Abstract and Acknowledgements

Abstract and Acknowledgements

Abstract

Digital games are a relatively new medium. While they have been around for over half a century, they only became a major part of the culture relatively late. Like every other medium before, games also have struggled to find an expressive language of their own. Some of the expressive styles of other media are still relevant for games, but new ones have to be created specifically for videogames.

This dissertation is a study of how ludonarrative videogames, videogames that combine game elements with narrative elements, express and convey meaning. This is done as part of game studies, a multidisciplinary approach to studying games. The purpose is twofold: to build a foundation for better understanding of meaning-making in games, and to provide game designers with tools for analyzing issues related to meaning.

This study uses philosophical tools to analyze meaning in games. The philosophical hermeneutics of Hans-Georg Gadamer is used to compare the meaning-making in games to the interpretation of works of art. The theory of the interpretive process is based on the idea of the hermeneutic circle. Wittgenstein’s concept of language-games is used in examining how games should be defined and how their relations to each other should be understood. These philosophical methods are combined with the study of procedurality, narrativity and players.

This study shows that ludonarrative games are procedural systems that are interpreted both during gameplay and as a part of the surrounding cultural context. The result of this interpretation is neither predetermined by the game designer nor fixed during gameplay, but potentially open for endless reinterpretation as players interact with the game in new ways and as the cultural context changes. In order to convey meaning, ludonarrative games can borrow expressive tools from other media, for example by using perspective in the way it is used in cinema.

Additionally, this study provides guidelines for designing meaning. It is shown how meaning can be used as a game mechanic, and how games contain unique ways of expressing things that would be hard to convey in other media.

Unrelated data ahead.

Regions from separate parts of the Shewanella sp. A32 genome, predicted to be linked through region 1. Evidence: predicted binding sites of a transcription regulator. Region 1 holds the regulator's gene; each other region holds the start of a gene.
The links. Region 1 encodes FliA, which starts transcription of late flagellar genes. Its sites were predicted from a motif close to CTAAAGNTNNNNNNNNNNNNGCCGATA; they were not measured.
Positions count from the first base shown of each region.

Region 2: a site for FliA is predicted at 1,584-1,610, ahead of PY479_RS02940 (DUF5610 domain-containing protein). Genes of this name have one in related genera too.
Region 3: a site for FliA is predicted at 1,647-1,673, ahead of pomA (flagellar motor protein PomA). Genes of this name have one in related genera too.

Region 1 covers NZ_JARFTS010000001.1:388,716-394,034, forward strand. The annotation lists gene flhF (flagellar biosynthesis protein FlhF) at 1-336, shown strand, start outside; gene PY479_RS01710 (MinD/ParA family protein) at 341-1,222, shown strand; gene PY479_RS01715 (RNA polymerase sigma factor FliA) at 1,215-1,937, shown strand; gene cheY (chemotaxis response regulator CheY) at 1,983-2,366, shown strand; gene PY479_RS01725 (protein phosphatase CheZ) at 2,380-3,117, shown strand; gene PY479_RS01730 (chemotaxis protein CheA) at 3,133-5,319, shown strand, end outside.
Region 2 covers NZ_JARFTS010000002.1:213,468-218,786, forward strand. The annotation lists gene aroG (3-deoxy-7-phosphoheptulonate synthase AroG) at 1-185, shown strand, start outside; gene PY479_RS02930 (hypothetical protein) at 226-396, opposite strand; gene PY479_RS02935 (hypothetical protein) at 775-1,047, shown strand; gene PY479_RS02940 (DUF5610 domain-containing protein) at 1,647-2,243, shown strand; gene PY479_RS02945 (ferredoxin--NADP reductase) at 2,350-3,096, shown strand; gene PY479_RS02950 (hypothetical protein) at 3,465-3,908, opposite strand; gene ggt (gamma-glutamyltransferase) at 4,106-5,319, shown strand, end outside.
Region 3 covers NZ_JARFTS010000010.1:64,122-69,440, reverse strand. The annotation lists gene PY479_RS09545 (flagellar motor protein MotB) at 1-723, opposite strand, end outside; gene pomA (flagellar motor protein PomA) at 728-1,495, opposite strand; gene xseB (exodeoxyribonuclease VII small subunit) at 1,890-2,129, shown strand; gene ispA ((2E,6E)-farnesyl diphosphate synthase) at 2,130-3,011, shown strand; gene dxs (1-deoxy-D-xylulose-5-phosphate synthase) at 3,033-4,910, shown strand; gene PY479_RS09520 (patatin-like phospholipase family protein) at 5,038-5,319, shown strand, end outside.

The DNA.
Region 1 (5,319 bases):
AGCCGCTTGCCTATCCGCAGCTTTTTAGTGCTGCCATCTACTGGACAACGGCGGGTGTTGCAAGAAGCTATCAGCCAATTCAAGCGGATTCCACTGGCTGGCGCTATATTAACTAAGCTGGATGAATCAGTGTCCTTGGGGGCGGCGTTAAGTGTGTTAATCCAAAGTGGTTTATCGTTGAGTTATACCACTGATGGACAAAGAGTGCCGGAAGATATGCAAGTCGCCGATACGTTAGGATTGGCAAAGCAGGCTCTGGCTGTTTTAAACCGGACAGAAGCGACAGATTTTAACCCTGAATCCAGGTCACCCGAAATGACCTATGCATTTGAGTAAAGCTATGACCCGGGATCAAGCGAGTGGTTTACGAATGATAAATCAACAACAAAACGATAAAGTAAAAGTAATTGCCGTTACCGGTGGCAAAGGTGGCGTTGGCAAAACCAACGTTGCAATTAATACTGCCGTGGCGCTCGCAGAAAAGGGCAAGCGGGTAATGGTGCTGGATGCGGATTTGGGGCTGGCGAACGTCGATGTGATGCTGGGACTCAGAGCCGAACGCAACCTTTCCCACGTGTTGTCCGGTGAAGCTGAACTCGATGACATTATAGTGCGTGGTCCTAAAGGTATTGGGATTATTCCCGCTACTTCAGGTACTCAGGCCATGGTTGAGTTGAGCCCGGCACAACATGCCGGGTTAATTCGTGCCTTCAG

Author’s address

  • Jonne Arjoranta
    • Department of Art and Culture Studies
    • University of Jyväskylä, Finland
    • jonne.arjoranta@jyu.fi

Supervisors

  • Raine Koskimaa
    • Department of Art and Culture Studies
    • University of Jyväskylä, Finland
  • J. Tuomas Harviainen
    • School of Information Sciences
    • University of Tampere, Finland

Reviewers

  • John Wrae Stanley, Jr.
  • Espen Aarseth

Opponents

  • Espen Aarseth

Acknowledgements

Writing this dissertation required me to change departments and to learn a field of which I had very little previous knowledge. I wish to thank my original supervisors Jussi Kotkavirta and Raine Koskimaa for making that switch possible. Later, J. Tuomas Harviainen has provided invaluable advice as my supervisor. He is also to thank for pushing me to write my first paper on role-playing games. Without his advice the paper would not have been finished.

My colleagues at the University of Jyväskylä, in my department and elsewhere, have provided me with a community in which studying games is both possible and a joy. Despite the fact that we are scattered around the university, you have ensured that there is always a place to go to where games are understood. Jukka Varsaluoma and Tanja Välisalo have worked tirelessly year after year to make sure that games are taught to new students and Tero Pasanen, Marko Siitonen and Sanna-Mari Äyrämö have both collaborated with me and challenged me to see things from new perspectives. The University of Jyväskylä has provided me with funding and the support I needed to finish my work.

There have been others in game studies and outside of it who have provided me with feedback, help and food for thought: Antti Heikinheimo, Veli-Matti Karhulahti, Markus Montola and many others have commented on my work in conferences, lectures and emails. The people who have informed and inspired me through playing are too numerous to name.

I have been lucky in having been encouraged by my family to continue, despite working in a field they have not always entirely grasped. I am grateful for their support. Finally, I wish to thank Sanna for the support, the countless hours shared playing and the discussions those hours evoked.

Jyväskylä 30.3.2015

Jonne Arjoranta


Jonne Arjoranta

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Digital philosopher at the University of Jyväskylä


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